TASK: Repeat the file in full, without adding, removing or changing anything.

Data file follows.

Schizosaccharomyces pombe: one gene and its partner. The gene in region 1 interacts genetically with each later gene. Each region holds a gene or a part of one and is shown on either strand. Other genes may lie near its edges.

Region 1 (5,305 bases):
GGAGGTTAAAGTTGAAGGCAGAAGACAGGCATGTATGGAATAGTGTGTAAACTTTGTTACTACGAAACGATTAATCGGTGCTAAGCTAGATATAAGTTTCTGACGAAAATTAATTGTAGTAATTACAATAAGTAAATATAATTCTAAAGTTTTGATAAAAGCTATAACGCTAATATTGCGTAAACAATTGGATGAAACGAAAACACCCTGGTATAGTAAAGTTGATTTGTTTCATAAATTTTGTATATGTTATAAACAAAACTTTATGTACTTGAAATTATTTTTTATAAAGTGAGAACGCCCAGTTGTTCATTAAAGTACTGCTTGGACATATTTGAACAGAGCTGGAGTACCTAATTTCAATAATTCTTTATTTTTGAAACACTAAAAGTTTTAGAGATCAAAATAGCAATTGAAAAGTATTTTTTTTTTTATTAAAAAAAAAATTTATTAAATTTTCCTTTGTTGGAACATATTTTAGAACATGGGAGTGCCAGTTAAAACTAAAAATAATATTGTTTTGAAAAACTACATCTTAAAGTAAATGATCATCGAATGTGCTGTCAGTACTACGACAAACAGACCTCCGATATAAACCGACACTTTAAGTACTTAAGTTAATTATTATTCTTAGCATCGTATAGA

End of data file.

Schizosaccharomyces pombe: one gene and its partner. The gene in region 1 interacts genetically with each later gene. Each region holds a gene or a part of one and is shown on either strand. Other genes may lie near its edges.

Region 1 (5,305 bases):
GGAGGTTAAAGTTGAAGGCAGAAGACAGGCATGTATGGAATAGTGTGTAAACTTTGTTACTACGAAACGATTAATCGGTGCTAAGCTAGATATAAGTTTCTGACGAAAATTAATTGTAGTAATTACAATAAGTAAATATAATTCTAAAGTTTTGATAAAAGCTATAACGCTAATATTGCGTAAACAATTGGATGAAACGAAAACACCCTGGTATAGTAAAGTTGATTTGTTTCATAAATTTTGTATATGTTATAAACAAAACTTTATGTACTTGAAATTATTTTTTATAAAGTGAGAACGCCCAGTTGTTCATTAAAGTACTGCTTGGACATATTTGAACAGAGCTGGAGTACCTAATTTCAATAATTCTTTATTTTTGAAACACTAAAAGTTTTAGAGATCAAAATAGCAATTGAAAAGTATTTTTTTTTTTATTAAAAAAAAAATTTATTAAATTTTCCTTTGTTGGAACATATTTTAGAACATGGGAGTGCCAGTTAAAACTAAAAATAATATTGTTTTGAAAAACTACATCTTAAAGTAAATGATCATCGAATGTGCTGTCAGTACTACGACAAACAGACCTCCGATATAAACCGACACTTTAAGTACTTAAGTTAATTATTATTCTTAGCATCGTATAGA